D.S. Yang, et al., “Phosphorus-doped ordered mesoporous carbons with different lengths as efficient metal-free electrocatalysts for oxygen reduction reaction in alkaline media,” J. Amer. Chem. Soc., 134 (39): 16127-30, 2012. [Korea U., Sejong, South Korea] 75

SOURCE: Thomson Reuters Web of Science/Essential Science Indicators

Although nanotechnology and materials account for the majority of papers, biomedical reports also register among these Highly Cited Papers, including RNA transcription and experimental genome editing.


Next, we turn to a selection of South Korea-based scientists who have contributed to a notable number of high-impact papers. For this list, ScienceWatch consulted Thomson Reuters, a compendium of authors who, between 2002 and 2012, appeared on the highest numbers of Highly Cited Papers (while also tallying a sufficiently high citation rate to rank among the top 1% most cited in their respective fields).

Highly Cited South Korean Researchers

As identified by Thomson Reuters, based on number of Highly Cited Papers, 2002 - 2012

(Listed alphabetically within each discipline category)

Name Affiliation Category
Dae-Ok Kim Kyung Hee University Agricultural Sciences
Se-Kwon Kim Pukyong National University Agricultural Sciences
Young-Joon Surh Seoul National University Agricultural Sciences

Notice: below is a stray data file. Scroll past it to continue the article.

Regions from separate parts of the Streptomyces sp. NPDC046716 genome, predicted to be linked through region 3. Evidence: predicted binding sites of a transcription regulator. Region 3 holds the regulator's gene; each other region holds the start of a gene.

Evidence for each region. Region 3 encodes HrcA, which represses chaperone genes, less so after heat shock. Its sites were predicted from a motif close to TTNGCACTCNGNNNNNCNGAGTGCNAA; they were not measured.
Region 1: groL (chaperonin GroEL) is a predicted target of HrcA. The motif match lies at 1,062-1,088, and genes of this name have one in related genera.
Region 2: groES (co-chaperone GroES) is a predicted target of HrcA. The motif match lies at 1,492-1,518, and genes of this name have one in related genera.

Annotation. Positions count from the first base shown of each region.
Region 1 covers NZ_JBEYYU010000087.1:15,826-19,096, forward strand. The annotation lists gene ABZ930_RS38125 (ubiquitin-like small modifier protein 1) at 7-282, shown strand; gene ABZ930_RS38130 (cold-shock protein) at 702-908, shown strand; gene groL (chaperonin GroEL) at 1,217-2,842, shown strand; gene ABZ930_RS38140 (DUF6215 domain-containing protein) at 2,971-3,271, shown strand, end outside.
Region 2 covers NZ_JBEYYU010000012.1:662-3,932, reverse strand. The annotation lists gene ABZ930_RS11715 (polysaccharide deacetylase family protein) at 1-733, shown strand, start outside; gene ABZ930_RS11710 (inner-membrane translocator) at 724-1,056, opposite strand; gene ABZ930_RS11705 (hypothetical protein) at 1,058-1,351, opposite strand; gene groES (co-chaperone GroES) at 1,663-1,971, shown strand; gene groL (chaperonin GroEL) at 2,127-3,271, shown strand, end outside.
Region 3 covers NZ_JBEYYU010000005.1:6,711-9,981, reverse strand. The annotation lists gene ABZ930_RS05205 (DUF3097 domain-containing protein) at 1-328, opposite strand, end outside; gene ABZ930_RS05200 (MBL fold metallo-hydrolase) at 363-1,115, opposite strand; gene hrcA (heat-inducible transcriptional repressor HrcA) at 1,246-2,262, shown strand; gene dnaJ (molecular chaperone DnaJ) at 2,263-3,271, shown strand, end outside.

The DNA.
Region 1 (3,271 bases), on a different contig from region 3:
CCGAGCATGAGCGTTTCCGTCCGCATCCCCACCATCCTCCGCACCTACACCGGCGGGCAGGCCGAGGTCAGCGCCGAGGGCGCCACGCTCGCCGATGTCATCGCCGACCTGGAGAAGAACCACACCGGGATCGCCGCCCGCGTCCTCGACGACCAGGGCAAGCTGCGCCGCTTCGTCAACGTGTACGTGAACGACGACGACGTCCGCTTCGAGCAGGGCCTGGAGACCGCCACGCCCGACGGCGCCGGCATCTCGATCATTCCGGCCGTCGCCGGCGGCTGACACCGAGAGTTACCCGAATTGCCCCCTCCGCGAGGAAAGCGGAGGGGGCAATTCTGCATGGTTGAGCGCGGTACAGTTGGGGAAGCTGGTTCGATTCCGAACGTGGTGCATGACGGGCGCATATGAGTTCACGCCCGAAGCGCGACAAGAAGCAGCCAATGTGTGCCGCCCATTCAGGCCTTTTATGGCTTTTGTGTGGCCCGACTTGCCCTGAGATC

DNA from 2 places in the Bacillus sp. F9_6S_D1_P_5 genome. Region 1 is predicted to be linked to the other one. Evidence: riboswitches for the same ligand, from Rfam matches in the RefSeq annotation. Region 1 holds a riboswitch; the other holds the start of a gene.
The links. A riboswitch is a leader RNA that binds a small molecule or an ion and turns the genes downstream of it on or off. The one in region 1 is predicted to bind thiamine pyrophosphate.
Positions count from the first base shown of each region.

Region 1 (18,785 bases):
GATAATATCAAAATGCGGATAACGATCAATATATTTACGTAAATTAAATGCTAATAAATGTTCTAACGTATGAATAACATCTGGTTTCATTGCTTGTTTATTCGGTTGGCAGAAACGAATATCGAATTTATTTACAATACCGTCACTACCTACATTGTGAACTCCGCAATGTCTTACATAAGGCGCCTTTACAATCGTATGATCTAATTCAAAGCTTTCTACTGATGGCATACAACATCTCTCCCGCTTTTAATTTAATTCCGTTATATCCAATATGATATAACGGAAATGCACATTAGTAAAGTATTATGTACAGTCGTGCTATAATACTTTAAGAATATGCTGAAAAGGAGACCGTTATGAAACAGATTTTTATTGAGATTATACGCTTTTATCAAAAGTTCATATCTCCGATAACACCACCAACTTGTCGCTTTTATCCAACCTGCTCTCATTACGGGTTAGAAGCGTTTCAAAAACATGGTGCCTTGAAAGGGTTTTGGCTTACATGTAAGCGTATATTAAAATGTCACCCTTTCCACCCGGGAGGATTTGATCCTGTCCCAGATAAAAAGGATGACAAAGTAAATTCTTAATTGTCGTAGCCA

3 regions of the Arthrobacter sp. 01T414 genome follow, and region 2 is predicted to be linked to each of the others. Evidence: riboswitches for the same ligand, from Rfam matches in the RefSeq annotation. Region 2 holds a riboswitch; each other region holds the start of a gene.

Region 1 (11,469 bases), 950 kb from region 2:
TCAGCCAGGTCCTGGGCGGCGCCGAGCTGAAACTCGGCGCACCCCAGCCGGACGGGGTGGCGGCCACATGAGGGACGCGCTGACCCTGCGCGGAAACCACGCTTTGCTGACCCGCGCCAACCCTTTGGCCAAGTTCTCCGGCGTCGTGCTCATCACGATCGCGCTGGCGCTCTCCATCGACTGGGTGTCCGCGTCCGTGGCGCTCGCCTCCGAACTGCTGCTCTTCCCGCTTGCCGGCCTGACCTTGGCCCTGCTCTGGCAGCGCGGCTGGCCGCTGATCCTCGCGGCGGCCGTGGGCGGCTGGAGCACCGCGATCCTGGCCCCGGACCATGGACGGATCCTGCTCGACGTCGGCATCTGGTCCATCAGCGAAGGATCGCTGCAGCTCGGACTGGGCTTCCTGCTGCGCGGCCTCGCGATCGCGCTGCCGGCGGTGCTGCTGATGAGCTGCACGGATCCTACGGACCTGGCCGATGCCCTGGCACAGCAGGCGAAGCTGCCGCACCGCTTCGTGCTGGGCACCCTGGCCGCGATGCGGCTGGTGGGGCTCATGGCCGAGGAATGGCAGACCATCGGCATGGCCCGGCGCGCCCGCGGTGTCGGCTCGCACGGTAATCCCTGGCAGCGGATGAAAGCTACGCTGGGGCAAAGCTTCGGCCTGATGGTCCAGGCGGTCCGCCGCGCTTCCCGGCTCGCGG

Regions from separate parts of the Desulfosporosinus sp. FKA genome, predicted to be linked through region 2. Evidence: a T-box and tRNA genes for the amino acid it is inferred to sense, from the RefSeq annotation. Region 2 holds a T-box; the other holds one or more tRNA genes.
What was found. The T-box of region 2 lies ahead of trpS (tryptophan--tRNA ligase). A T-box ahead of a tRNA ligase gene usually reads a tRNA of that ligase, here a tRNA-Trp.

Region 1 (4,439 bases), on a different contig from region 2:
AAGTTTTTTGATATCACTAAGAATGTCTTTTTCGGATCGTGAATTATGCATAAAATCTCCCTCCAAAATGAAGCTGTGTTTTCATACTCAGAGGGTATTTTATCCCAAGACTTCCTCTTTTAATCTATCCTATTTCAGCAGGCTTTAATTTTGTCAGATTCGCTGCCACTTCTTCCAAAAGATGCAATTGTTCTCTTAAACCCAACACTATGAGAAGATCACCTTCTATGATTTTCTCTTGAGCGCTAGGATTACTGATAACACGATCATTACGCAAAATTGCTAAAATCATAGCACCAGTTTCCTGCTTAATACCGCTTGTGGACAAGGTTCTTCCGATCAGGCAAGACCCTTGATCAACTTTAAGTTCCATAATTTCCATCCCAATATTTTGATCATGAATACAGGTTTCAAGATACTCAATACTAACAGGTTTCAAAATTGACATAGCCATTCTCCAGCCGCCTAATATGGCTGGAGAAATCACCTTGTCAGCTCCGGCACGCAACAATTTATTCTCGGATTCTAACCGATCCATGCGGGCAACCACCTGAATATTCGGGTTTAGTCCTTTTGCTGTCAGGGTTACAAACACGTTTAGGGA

Jinwoo Cheon Yonsei University Chemistry
Taeghwan Hyeon Seoul National University Chemistry
Jong Seung Kim Korea University Chemistry
Kimoon Kim Pohang University of Science & Technology Chemistry
Juyoung Yoon Ewha Womans University Chemistry
Jong-Heun Lee Korea University Engineering
Kilwon Cho Pohang University of Science & Technology Materials Science
Taeghwan Hyeon Seoul National University Materials Science
Yeol Je Cho Gyeongsang National University Mathematics
Shin Min Kang Gyeongsang National University Mathematics
V. Narry Kim Seoul National University Molecular Bio. & Genetics
Kwangmeyung Kim Korea Institute of Science & Technology Pharmacology
Ick Chan Kwon Korea Institute of Science & Technology Pharmacology
Kwangsik Park Dongduk Women’s University Pharmacology
Tae Gwan Park Korea Advanced Institute of Science & Technology Pharmacology

Source: Thomson Reuters

An additional marker of influential South Korean science can be found in the latest annual selection of Thomson Reuters Citation Laureates—researchers whose achievements and measurable esteem from their peers make them worthy of a Nobel Prize.

Representing the first time that the nation’s scientists have been selected by Thomson Reuters, the 2014 class of Citation Laureates includes two Koreans: chemist Ryong Ryoo of the Korean Advanced Institute of Science and Technology, selected for his advances in fashioning mesoporous materials; and Korean-born geneticist Charles Lee, of the Jackson Laboratory for Genomic Medicine, Farmington, Connecticut, for his findings on the genetic differences known as copy-number variations and how they link to specific diseases.

These two researchers, like all the Citation Laureates, have demonstrated themselves to be “of Nobel class.” Whether one of them ultimately secures South Korea’s first Nobel Prize in the sciences, or the honor falls on another scientist, Nobel recognition in the near future seems assured.

The data and citation records included in this report are from Thomson Reuters Web of ScienceTM. Web of ScienceTM is a registered trademark of Thomson Reuters. All rights reserved.